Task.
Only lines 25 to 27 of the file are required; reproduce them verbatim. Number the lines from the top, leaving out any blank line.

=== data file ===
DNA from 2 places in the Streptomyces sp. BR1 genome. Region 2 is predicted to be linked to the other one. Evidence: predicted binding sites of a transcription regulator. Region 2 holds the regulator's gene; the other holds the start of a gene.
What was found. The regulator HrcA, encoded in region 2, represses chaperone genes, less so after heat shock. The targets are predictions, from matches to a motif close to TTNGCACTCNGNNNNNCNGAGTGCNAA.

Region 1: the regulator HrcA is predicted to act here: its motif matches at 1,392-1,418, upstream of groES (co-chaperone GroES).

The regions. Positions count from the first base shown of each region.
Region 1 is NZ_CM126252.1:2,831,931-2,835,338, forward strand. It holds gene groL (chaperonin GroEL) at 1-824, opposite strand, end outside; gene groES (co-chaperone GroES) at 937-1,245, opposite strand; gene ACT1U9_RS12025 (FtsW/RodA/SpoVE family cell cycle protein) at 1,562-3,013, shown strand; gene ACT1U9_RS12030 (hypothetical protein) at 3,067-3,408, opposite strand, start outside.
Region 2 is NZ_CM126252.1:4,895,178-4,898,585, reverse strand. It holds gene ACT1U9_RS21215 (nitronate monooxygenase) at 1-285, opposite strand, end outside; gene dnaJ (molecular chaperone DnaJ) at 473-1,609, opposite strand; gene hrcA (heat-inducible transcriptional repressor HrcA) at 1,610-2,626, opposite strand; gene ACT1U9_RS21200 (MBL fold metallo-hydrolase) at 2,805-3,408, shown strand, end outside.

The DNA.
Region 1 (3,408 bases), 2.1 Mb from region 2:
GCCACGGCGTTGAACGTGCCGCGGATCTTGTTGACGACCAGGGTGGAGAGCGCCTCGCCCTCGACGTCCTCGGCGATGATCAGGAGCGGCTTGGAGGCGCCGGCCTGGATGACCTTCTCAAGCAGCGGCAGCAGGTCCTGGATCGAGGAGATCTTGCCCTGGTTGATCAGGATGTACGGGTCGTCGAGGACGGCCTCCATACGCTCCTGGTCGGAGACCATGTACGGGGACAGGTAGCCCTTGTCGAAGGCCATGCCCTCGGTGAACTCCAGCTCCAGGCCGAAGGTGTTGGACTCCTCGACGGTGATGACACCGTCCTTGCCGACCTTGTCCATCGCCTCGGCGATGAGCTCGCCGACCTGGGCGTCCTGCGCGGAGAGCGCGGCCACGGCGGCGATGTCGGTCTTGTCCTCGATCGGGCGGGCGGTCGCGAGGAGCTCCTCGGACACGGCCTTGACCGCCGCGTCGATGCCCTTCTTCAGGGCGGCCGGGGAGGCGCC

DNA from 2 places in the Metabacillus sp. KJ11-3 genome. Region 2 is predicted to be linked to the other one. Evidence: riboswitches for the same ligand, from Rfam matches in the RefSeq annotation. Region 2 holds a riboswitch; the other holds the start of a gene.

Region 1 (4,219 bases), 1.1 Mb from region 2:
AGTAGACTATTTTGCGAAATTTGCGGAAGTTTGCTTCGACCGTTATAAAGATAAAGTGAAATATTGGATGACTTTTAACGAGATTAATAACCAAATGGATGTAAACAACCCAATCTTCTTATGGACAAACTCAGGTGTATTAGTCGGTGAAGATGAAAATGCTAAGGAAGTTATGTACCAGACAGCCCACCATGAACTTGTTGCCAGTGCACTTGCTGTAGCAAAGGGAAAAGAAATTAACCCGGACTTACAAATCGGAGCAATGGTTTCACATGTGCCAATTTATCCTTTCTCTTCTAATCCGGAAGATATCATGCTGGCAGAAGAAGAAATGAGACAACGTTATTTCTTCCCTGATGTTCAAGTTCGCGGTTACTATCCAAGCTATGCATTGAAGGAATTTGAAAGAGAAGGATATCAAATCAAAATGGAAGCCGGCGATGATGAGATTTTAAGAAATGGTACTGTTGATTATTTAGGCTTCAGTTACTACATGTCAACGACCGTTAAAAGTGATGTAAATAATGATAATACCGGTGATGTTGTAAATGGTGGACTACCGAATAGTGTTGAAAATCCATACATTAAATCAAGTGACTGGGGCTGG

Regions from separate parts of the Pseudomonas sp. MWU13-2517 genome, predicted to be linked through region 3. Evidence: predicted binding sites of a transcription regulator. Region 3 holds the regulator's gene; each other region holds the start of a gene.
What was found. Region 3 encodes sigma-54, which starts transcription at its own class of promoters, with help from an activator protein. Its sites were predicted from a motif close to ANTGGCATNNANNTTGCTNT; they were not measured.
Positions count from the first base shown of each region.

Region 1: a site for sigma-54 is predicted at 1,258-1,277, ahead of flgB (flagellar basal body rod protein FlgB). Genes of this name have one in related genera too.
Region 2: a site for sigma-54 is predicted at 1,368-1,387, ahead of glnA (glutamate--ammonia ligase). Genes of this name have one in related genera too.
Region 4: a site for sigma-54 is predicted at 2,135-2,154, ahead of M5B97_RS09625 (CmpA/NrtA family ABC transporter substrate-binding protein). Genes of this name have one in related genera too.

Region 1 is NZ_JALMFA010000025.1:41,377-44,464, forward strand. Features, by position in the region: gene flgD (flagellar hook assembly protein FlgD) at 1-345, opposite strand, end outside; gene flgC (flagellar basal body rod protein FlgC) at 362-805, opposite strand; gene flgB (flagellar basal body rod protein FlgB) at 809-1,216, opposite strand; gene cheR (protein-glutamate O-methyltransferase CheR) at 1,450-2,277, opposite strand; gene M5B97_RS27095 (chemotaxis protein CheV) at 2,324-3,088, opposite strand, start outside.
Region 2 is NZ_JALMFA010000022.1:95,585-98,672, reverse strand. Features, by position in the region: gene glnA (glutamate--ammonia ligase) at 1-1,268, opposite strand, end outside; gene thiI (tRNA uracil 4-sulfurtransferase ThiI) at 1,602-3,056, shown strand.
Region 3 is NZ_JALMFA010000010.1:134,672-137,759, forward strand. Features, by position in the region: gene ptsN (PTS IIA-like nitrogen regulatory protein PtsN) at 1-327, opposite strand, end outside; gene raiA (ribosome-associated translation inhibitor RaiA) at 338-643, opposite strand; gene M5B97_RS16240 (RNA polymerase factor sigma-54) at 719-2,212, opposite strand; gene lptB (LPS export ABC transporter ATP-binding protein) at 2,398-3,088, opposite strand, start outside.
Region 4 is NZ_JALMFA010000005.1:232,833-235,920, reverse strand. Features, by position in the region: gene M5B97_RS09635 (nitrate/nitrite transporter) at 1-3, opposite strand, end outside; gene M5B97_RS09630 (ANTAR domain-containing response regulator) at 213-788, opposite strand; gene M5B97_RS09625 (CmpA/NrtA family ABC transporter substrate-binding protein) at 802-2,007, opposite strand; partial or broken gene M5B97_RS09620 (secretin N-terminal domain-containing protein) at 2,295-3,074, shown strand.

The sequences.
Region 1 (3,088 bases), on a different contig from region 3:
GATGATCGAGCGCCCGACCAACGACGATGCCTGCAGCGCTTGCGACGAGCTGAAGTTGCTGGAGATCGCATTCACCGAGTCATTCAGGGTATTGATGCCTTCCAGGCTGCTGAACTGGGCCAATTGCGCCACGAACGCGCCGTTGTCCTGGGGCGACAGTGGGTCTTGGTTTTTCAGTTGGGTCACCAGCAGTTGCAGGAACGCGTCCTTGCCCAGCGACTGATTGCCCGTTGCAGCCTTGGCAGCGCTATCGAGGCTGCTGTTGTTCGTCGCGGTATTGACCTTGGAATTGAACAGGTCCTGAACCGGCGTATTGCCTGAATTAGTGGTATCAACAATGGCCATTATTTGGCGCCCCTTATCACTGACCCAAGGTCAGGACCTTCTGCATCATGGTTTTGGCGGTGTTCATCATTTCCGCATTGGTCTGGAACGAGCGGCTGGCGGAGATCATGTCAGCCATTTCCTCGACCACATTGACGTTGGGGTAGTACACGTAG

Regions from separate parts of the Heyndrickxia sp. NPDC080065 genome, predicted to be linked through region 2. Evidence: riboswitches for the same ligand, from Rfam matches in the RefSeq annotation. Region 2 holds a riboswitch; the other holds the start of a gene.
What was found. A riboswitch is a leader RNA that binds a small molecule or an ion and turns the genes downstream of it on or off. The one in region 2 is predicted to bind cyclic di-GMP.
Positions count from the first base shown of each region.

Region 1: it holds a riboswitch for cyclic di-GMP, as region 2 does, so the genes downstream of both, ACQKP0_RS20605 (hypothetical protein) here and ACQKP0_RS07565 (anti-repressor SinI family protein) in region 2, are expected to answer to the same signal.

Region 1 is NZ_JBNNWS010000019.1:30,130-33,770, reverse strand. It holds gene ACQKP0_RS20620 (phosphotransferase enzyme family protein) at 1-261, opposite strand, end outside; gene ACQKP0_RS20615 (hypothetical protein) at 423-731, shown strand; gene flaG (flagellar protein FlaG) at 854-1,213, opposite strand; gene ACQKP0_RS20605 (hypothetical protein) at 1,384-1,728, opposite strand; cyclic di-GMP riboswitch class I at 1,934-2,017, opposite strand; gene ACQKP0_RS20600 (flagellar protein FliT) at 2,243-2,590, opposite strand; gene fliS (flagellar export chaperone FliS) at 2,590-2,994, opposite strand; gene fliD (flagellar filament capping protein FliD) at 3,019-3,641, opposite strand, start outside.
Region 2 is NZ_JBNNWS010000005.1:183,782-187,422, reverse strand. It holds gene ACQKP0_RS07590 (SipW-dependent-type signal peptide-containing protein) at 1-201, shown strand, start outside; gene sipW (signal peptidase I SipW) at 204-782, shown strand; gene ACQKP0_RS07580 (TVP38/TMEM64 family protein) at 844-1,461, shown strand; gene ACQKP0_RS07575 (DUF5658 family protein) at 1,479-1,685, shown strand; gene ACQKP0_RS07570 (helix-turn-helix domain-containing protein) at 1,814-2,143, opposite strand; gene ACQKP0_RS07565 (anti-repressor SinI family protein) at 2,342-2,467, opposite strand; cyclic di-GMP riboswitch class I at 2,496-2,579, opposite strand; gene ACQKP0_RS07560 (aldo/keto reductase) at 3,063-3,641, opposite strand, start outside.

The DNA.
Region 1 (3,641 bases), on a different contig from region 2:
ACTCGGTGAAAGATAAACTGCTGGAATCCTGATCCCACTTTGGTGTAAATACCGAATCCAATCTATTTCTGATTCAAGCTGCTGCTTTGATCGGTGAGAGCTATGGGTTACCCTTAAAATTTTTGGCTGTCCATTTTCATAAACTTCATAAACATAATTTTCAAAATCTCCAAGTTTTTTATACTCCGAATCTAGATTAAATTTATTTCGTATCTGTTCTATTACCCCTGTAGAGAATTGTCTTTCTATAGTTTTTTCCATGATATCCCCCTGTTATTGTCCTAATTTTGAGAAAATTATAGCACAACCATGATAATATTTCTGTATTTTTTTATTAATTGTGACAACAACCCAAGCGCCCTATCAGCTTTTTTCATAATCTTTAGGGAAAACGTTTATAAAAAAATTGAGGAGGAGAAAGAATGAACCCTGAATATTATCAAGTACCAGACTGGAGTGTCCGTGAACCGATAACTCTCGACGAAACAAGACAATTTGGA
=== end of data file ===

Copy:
GATGATCGAGCGCCCGACCAACGACGATGCCTGCAGCGCTTGCGACGAGCTGAAGTTGCTGGAGATCGCATTCACCGAGTCATTCAGGGTATTGATGCCTTCCAGGCTGCTGAACTGGGCCAATTGCGCCACGAACGCGCCGTTGTCCTGGGGCGACAGTGGGTCTTGGTTTTTCAGTTGGGTCACCAGCAGTTGCAGGAACGCGTCCTTGCCCAGCGACTGATTGCCCGTTGCAGCCTTGGCAGCGCTATCGAGGCTGCTGTTGTTCGTCGCGGTATTGACCTTGGAATTGAACAGGTCCTGAACCGGCGTATTGCCTGAATTAGTGGTATCAACAATGGCCATTATTTGGCGCCCCTTATCACTGACCCAAGGTCAGGACCTTCTGCATCATGGTTTTGGCGGTGTTCATCATTTCCGCATTGGTCTGGAACGAGCGGCTGGCGGAGATCATGTCAGCCATTTCCTCGACCACATTGACGTTGGGGTAGTACACGTAG

Regions from separate parts of the Heyndrickxia sp. NPDC080065 genome, predicted to be linked through region 2. Evidence: riboswitches for the same ligand, from Rfam matches in the RefSeq annotation. Region 2 holds a riboswitch; the other holds the start of a gene.
What was found. A riboswitch is a leader RNA that binds a small molecule or an ion and turns the genes downstream of it on or off. The one in region 2 is predicted to bind cyclic di-GMP.